Co-op twins co-operative values with a beautiful setting

Twin Rainbows Housing Co-op is named for the symbol of the co-op movement  — the rainbow  — and the co-op’s twinned buildings that grace the shore of False Creek next to vibrant Granville Island, an arts and entertainment hub with a public market and artisan shopping.

Leslie and Leo Burdak are original members of Twin Rainbows and moved into the co-op’s west building when it opened in 1981.

Their co-op was quick to sign on as an original member of the Co-operative Housing Federation of BC (CHF BC), the federation that now represents and supports 237 housing co-ops across the province, and which has just celebrated its 30th anniversary.

“I was one of the original signers of the incorporation document for CHF BC,” Leo recalls. “I was a member of the interim CHF BC board before incorporation. After that we elected our first operating board of directors; I served as vice-president and then secretary.”

“We were in the prime of life when we came here but we’re retired now,” says Leo. “We’ve lived in the co-op for more than 30 years. Before that we hardly ever lived anywhere for longer than a year.”

In the 1970s the two had tried to get a housing co-op started and had been involved in consumer food co-ops before joining Twin Rainbows.  “We were co-op-oriented anyway so we jumped right in.”

“Members love living at Twin Rainbows,” says Leslie. “We have had an average of two move-outs a year, and that’s over a period of 31 years. There are 23 founding members still living in the co-op — some in their nineties!  As well, six children who grew up in the co-op have moved from the family unit to another unit to start their own households.”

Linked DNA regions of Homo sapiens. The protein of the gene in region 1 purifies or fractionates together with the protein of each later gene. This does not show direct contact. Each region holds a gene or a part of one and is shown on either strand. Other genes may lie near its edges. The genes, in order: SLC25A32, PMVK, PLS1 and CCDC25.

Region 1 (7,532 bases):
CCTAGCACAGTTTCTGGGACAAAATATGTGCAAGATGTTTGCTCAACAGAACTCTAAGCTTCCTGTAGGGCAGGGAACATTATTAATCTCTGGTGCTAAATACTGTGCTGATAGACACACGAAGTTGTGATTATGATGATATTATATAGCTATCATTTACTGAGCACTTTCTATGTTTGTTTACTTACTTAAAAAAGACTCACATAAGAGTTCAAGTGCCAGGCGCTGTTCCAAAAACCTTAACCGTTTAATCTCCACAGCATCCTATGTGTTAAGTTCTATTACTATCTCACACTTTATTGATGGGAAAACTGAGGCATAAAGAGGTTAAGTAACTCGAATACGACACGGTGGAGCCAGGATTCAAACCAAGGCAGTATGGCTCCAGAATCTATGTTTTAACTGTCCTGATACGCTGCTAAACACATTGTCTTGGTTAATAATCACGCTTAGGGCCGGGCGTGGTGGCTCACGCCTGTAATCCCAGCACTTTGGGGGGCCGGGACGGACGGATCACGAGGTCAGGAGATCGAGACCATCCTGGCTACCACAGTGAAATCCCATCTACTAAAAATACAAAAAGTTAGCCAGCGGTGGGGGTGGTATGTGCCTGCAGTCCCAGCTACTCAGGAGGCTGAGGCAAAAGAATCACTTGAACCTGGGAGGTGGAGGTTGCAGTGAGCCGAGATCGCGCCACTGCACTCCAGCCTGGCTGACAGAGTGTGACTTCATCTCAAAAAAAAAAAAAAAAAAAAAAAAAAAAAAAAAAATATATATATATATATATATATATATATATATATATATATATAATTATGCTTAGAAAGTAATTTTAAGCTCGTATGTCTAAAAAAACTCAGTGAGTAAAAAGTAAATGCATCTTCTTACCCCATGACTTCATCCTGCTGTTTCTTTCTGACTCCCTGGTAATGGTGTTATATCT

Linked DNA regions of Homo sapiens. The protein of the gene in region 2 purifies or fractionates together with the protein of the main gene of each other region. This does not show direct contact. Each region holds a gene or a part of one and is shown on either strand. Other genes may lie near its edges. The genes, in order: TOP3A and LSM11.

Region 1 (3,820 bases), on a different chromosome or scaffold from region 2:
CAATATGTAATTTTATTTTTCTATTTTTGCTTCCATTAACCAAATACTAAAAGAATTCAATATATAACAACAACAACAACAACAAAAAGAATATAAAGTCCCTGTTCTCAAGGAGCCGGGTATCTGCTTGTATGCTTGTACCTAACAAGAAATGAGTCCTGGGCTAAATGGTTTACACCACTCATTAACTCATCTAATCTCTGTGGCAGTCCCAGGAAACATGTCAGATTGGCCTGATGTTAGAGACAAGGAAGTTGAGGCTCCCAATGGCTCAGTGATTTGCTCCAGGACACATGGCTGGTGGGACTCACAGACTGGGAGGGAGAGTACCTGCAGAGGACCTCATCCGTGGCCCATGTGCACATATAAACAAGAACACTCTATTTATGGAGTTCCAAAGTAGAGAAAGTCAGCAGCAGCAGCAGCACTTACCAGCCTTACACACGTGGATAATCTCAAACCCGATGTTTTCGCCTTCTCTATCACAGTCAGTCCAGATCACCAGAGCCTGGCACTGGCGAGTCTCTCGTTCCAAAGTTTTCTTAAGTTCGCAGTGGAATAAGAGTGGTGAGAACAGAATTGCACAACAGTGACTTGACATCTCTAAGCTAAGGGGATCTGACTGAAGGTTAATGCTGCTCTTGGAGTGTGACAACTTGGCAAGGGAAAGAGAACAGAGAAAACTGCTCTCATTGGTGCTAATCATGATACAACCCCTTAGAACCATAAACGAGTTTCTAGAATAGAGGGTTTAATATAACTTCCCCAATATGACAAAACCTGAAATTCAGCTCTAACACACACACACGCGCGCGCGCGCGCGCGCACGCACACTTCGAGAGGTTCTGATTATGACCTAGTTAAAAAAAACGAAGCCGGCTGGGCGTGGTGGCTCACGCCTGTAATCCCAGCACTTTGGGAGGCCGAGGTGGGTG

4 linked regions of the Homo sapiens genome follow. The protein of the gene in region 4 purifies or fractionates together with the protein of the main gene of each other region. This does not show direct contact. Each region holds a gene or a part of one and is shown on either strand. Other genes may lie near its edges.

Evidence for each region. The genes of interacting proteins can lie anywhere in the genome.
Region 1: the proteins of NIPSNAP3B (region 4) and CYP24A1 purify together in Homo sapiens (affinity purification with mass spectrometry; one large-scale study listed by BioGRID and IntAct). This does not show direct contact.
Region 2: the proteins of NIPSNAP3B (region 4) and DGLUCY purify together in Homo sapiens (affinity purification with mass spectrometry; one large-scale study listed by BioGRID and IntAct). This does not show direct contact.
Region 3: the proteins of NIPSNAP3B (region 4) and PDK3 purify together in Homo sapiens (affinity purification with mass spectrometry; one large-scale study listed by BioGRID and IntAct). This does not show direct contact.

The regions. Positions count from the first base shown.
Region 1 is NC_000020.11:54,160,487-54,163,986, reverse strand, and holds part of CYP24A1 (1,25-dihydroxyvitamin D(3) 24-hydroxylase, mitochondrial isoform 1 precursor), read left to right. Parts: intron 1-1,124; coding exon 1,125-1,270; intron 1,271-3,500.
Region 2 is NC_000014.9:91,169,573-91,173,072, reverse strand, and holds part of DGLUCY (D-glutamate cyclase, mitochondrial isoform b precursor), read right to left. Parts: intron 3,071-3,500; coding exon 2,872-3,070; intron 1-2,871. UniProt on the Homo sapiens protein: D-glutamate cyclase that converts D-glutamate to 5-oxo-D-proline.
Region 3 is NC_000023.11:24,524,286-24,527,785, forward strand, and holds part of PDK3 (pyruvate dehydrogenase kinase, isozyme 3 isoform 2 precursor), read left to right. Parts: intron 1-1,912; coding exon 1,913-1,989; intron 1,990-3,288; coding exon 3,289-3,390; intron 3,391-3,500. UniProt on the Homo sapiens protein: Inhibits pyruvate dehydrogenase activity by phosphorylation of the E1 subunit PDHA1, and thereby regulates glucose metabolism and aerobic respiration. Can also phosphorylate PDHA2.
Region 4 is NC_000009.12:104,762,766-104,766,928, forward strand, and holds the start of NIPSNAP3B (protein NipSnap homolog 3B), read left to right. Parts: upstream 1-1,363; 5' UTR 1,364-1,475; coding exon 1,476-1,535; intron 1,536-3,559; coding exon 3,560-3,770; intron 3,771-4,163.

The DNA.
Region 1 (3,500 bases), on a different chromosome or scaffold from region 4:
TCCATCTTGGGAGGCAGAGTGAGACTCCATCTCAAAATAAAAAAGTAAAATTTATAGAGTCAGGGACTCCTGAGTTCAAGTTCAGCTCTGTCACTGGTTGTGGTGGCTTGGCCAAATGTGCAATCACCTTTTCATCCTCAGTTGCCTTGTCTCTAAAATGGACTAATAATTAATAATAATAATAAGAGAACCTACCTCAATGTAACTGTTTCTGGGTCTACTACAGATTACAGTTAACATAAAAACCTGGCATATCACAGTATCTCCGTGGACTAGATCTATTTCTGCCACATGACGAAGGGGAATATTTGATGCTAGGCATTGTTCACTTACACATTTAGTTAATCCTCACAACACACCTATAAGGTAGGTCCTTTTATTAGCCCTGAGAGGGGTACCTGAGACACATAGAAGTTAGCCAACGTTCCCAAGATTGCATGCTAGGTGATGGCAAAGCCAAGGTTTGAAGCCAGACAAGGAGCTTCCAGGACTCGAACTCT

The co-op, with its dedication to offering affordable, non-profit and supportive housing, embodies the slogan of the International Year of Co-operatives, as a “co-operative enterprise that builds a better world.” The co-op is also celebrating the international year with a banner that hangs from the side of their building.

The co-op has four two-bedroom accessible units with an agreement that, when necessary, allows a single person to use the second bedroom to house a live-in assistant, “I’ve heard we were the first co-op in the province to provide accessible units,” Leslie says.

“I’ve learned a great deal,” says Leo. “In 30 years you learn a thing or two. A housing co-op has to function as a tribe. It has to be a group of people who like each other and eat together and shout Christmas carols at one another at the tops of their voices if the occasion is right for it.”

Leo suggests that it’s the informal network in the co-op that makes it work. 

“You know, as a co-op we were interested in organizing things and putting things on paper. But the useful stuff was helping the neighbour out when necessary and breaking bread together.  That’s the tribal organization, the informal organization of the group. If that holds together the formal stuff is academic.”

And Twin Rainbows has held together.

“We’ve kept the social life alive. We had our annual bocce tournament just last weekend. There’s a lot of standing around and chatting, and we always have good food to eat.”

photo credits: building shots courtesy of co-op member Barb Moss.